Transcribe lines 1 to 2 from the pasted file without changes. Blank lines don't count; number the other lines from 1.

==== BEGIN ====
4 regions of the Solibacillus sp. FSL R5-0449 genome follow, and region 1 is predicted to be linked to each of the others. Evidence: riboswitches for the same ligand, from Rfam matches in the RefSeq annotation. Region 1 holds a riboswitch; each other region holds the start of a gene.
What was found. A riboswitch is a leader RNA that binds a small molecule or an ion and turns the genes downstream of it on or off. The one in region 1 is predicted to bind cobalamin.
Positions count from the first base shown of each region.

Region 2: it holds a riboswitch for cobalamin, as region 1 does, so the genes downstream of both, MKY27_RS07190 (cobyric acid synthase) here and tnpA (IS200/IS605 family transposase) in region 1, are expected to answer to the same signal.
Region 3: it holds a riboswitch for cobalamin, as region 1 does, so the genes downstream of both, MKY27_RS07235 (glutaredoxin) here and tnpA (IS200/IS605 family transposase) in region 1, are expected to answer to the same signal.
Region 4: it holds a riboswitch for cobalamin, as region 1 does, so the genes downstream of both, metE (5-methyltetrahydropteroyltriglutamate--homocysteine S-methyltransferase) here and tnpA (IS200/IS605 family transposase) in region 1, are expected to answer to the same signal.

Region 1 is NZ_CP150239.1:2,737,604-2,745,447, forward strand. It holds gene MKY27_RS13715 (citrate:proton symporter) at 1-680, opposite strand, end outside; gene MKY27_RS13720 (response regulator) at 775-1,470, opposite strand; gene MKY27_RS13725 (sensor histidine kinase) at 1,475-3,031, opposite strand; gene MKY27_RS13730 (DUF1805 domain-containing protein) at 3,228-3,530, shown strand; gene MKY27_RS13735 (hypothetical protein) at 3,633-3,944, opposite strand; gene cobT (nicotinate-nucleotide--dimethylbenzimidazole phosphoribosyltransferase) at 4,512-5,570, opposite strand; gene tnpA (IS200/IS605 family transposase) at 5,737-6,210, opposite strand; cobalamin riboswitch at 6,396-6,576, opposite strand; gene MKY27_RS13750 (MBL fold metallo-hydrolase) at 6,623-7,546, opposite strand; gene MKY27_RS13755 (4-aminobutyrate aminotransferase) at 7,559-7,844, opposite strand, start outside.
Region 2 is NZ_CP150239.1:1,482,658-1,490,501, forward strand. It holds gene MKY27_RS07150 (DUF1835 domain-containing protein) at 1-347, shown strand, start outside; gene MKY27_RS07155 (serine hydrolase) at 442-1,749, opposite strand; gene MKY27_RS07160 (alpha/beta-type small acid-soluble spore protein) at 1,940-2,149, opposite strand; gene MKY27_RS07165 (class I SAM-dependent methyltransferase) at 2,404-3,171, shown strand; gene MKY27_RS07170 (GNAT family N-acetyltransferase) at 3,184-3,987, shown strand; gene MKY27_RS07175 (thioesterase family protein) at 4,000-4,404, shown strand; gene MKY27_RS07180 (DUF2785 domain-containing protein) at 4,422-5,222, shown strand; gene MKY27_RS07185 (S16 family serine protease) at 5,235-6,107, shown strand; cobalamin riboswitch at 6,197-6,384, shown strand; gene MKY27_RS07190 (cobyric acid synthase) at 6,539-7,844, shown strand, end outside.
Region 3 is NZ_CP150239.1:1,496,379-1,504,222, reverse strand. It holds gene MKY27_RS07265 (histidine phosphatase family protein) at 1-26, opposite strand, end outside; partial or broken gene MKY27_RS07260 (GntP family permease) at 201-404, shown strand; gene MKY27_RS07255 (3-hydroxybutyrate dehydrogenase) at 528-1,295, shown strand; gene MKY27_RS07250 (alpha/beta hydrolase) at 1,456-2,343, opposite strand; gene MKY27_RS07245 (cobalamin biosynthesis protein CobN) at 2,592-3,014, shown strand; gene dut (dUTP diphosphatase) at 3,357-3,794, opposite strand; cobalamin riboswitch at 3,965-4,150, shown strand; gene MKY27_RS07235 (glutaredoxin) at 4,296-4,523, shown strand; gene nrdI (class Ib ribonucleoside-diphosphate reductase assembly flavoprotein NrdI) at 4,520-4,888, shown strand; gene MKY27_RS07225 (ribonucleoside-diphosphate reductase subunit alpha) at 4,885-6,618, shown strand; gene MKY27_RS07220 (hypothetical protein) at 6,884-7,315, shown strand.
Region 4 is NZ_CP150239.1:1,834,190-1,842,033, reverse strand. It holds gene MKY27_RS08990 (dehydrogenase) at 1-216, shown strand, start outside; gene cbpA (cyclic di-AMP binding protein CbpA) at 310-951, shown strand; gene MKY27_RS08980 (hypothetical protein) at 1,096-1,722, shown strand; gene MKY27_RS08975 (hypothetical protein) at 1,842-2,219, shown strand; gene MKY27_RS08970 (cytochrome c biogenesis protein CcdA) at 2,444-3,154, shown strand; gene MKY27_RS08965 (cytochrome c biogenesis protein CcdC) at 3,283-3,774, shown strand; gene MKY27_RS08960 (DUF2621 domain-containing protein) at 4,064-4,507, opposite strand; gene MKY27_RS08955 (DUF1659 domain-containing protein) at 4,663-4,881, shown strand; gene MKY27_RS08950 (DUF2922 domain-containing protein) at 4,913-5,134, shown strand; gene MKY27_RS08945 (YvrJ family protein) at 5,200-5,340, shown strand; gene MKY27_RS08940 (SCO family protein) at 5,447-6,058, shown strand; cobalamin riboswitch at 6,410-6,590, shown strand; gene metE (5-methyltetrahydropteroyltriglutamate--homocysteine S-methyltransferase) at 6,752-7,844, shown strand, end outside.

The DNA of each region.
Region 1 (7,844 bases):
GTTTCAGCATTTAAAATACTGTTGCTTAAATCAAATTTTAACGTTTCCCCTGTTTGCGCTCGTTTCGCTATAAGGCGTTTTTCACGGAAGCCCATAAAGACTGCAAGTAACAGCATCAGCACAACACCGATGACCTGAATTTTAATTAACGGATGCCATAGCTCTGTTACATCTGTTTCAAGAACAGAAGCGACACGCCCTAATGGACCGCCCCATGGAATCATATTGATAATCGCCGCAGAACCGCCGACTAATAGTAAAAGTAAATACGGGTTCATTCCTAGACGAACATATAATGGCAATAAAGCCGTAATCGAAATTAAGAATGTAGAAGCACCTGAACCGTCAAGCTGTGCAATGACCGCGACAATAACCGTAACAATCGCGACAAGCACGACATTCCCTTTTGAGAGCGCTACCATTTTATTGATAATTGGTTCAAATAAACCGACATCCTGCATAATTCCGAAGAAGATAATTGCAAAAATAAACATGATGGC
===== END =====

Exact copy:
4 regions of the Solibacillus sp. FSL R5-0449 genome follow, and region 1 is predicted to be linked to each of the others. Evidence: riboswitches for the same ligand, from Rfam matches in the RefSeq annotation. Region 1 holds a riboswitch; each other region holds the start of a gene.
What was found. A riboswitch is a leader RNA that binds a small molecule or an ion and turns the genes downstream of it on or off. The one in region 1 is predicted to bind cobalamin.